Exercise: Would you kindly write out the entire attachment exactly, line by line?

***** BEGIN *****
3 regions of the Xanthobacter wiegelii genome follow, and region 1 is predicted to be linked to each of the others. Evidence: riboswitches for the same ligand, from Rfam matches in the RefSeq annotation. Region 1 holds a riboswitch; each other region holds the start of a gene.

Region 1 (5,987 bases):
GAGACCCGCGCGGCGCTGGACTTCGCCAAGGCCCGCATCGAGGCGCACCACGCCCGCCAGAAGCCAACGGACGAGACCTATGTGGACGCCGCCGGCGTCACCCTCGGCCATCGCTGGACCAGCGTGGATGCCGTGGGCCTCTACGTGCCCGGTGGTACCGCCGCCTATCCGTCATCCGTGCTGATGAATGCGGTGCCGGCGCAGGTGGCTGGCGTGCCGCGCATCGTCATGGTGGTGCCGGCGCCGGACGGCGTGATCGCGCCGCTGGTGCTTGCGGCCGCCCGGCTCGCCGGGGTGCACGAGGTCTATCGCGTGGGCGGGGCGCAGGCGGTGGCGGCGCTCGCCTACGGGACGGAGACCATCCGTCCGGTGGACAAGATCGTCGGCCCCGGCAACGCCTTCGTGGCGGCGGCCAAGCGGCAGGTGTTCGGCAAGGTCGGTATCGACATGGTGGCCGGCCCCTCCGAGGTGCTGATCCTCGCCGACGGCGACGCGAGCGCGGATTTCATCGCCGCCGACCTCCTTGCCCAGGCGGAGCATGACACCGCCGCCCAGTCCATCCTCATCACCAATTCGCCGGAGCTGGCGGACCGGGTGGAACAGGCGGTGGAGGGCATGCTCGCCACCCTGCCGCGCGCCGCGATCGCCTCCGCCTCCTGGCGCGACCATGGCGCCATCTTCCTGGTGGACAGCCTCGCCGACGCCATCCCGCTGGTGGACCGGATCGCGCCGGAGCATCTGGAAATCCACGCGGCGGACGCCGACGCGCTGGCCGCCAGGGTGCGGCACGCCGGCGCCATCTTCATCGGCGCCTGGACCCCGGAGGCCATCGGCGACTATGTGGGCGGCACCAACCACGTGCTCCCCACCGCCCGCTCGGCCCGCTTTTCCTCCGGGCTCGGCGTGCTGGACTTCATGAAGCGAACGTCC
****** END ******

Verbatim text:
3 regions of the Xanthobacter wiegelii genome follow, and region 1 is predicted to be linked to each of the others. Evidence: riboswitches for the same ligand, from Rfam matches in the RefSeq annotation. Region 1 holds a riboswitch; each other region holds the start of a gene.

Region 1 (5,987 bases):
GAGACCCGCGCGGCGCTGGACTTCGCCAAGGCCCGCATCGAGGCGCACCACGCCCGCCAGAAGCCAACGGACGAGACCTATGTGGACGCCGCCGGCGTCACCCTCGGCCATCGCTGGACCAGCGTGGATGCCGTGGGCCTCTACGTGCCCGGTGGTACCGCCGCCTATCCGTCATCCGTGCTGATGAATGCGGTGCCGGCGCAGGTGGCTGGCGTGCCGCGCATCGTCATGGTGGTGCCGGCGCCGGACGGCGTGATCGCGCCGCTGGTGCTTGCGGCCGCCCGGCTCGCCGGGGTGCACGAGGTCTATCGCGTGGGCGGGGCGCAGGCGGTGGCGGCGCTCGCCTACGGGACGGAGACCATCCGTCCGGTGGACAAGATCGTCGGCCCCGGCAACGCCTTCGTGGCGGCGGCCAAGCGGCAGGTGTTCGGCAAGGTCGGTATCGACATGGTGGCCGGCCCCTCCGAGGTGCTGATCCTCGCCGACGGCGACGCGAGCGCGGATTTCATCGCCGCCGACCTCCTTGCCCAGGCGGAGCATGACACCGCCGCCCAGTCCATCCTCATCACCAATTCGCCGGAGCTGGCGGACCGGGTGGAACAGGCGGTGGAGGGCATGCTCGCCACCCTGCCGCGCGCCGCGATCGCCTCCGCCTCCTGGCGCGACCATGGCGCCATCTTCCTGGTGGACAGCCTCGCCGACGCCATCCCGCTGGTGGACCGGATCGCGCCGGAGCATCTGGAAATCCACGCGGCGGACGCCGACGCGCTGGCCGCCAGGGTGCGGCACGCCGGCGCCATCTTCATCGGCGCCTGGACCCCGGAGGCCATCGGCGACTATGTGGGCGGCACCAACCACGTGCTCCCCACCGCCCGCTCGGCCCGCTTTTCCTCCGGGCTCGGCGTGCTGGACTTCATGAAGCGAACGTCC